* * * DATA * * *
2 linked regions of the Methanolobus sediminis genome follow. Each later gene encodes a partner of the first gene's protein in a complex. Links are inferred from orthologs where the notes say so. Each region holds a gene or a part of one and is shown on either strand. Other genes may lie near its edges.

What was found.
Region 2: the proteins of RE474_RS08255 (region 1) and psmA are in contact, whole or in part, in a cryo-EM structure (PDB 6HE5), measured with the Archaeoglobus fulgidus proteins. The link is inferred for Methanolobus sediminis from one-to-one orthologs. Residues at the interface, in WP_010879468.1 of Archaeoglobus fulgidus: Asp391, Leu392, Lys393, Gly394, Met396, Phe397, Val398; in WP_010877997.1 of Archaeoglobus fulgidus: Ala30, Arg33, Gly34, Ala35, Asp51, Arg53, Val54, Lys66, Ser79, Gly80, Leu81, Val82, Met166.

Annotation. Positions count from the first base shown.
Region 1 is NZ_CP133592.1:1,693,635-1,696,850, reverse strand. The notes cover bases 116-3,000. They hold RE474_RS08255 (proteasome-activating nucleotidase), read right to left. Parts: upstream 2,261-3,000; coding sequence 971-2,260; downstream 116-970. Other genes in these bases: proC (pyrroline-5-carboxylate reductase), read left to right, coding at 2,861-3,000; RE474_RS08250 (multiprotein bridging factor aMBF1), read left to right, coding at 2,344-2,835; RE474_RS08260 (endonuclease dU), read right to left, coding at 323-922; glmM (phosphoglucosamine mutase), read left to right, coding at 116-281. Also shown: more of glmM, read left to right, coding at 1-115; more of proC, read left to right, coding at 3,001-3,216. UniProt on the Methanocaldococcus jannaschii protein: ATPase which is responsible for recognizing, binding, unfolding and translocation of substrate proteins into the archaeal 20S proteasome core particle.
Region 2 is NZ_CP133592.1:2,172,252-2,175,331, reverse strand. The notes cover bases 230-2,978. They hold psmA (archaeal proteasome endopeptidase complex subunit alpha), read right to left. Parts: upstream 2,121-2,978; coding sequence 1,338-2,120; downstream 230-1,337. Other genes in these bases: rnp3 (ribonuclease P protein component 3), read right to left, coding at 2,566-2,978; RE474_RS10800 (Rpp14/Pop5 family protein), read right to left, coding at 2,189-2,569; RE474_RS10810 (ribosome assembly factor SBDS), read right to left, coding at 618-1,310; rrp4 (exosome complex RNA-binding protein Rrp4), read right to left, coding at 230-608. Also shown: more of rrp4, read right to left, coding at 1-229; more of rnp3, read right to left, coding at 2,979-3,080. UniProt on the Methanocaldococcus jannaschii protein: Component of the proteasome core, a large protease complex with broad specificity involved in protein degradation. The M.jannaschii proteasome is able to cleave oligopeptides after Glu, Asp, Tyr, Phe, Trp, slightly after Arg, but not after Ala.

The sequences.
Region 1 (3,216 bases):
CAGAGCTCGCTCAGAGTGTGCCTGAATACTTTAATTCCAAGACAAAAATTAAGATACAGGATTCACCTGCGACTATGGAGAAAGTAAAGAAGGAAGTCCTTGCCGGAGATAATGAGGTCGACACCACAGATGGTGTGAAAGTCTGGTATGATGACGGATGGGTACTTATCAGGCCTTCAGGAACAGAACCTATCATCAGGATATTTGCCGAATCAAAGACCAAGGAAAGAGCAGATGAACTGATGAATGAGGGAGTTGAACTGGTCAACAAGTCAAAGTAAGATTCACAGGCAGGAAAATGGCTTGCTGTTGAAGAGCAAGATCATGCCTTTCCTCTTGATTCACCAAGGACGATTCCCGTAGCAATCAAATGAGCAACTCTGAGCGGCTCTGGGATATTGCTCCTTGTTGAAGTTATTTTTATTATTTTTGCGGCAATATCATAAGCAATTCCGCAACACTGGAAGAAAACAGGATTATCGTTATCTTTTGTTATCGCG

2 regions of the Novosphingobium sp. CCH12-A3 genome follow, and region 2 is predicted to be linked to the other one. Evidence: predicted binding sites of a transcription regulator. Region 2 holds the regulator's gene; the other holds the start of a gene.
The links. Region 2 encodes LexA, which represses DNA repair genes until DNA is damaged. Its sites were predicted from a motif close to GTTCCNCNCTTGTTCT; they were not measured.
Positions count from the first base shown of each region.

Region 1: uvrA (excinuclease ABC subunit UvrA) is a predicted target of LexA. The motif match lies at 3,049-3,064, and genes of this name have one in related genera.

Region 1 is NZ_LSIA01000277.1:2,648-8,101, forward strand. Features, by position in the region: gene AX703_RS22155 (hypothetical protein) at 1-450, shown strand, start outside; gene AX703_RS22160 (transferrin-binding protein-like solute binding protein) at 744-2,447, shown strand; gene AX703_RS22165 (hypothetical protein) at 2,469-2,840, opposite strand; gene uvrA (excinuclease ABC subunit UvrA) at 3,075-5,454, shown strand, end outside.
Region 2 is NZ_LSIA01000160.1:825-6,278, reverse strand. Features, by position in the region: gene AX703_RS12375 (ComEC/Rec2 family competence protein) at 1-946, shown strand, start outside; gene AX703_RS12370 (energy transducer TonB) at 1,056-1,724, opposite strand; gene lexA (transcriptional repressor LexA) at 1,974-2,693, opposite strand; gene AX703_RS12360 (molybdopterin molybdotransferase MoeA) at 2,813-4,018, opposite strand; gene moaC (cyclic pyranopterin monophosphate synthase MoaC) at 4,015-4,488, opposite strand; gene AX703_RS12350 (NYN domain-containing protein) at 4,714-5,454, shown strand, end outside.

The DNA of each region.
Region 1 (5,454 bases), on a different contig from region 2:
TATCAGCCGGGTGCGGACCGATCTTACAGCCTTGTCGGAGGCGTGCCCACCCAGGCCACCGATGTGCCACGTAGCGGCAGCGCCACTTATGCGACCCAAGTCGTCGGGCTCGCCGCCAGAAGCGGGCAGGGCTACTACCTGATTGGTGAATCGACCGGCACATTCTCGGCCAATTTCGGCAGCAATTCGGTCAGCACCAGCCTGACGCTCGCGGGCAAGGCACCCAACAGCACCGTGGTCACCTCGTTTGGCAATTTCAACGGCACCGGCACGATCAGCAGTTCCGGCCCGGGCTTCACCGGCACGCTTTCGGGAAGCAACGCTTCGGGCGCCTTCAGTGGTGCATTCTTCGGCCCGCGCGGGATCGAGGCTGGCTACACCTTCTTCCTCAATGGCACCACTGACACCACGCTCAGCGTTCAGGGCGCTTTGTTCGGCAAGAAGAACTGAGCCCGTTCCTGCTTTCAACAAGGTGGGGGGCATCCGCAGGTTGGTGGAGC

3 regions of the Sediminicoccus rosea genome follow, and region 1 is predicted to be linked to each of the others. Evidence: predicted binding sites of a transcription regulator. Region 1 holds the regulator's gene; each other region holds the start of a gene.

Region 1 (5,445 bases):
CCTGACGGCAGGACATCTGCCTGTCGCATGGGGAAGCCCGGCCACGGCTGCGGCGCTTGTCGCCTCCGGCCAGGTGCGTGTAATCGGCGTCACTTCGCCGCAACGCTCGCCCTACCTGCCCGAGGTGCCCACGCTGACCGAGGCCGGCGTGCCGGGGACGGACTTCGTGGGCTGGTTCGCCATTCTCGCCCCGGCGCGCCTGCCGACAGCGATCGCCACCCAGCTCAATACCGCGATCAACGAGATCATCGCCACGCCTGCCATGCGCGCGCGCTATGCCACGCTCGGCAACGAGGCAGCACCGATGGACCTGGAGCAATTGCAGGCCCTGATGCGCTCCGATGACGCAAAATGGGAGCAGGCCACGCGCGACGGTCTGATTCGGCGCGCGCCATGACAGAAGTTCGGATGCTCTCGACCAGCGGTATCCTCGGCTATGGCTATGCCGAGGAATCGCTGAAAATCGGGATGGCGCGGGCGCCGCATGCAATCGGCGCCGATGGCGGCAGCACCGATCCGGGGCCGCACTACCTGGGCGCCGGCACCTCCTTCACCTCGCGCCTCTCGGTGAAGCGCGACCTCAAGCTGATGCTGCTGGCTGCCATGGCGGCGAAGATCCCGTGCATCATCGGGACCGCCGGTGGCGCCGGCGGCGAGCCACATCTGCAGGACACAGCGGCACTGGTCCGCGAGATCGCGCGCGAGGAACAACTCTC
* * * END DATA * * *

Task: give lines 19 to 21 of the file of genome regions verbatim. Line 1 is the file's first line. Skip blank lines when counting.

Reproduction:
3 regions of the Sediminicoccus rosea genome follow, and region 1 is predicted to be linked to each of the others. Evidence: predicted binding sites of a transcription regulator. Region 1 holds the regulator's gene; each other region holds the start of a gene.

Region 1 (5,445 bases):
CCTGACGGCAGGACATCTGCCTGTCGCATGGGGAAGCCCGGCCACGGCTGCGGCGCTTGTCGCCTCCGGCCAGGTGCGTGTAATCGGCGTCACTTCGCCGCAACGCTCGCCCTACCTGCCCGAGGTGCCCACGCTGACCGAGGCCGGCGTGCCGGGGACGGACTTCGTGGGCTGGTTCGCCATTCTCGCCCCGGCGCGCCTGCCGACAGCGATCGCCACCCAGCTCAATACCGCGATCAACGAGATCATCGCCACGCCTGCCATGCGCGCGCGCTATGCCACGCTCGGCAACGAGGCAGCACCGATGGACCTGGAGCAATTGCAGGCCCTGATGCGCTCCGATGACGCAAAATGGGAGCAGGCCACGCGCGACGGTCTGATTCGGCGCGCGCCATGACAGAAGTTCGGATGCTCTCGACCAGCGGTATCCTCGGCTATGGCTATGCCGAGGAATCGCTGAAAATCGGGATGGCGCGGGCGCCGCATGCAATCGGCGCCGATGGCGGCAGCACCGATCCGGGGCCGCACTACCTGGGCGCCGGCACCTCCTTCACCTCGCGCCTCTCGGTGAAGCGCGACCTCAAGCTGATGCTGCTGGCTGCCATGGCGGCGAAGATCCCGTGCATCATCGGGACCGCCGGTGGCGCCGGCGGCGAGCCACATCTGCAGGACACAGCGGCACTGGTCCGCGAGATCGCGCGCGAGGAACAACTCTC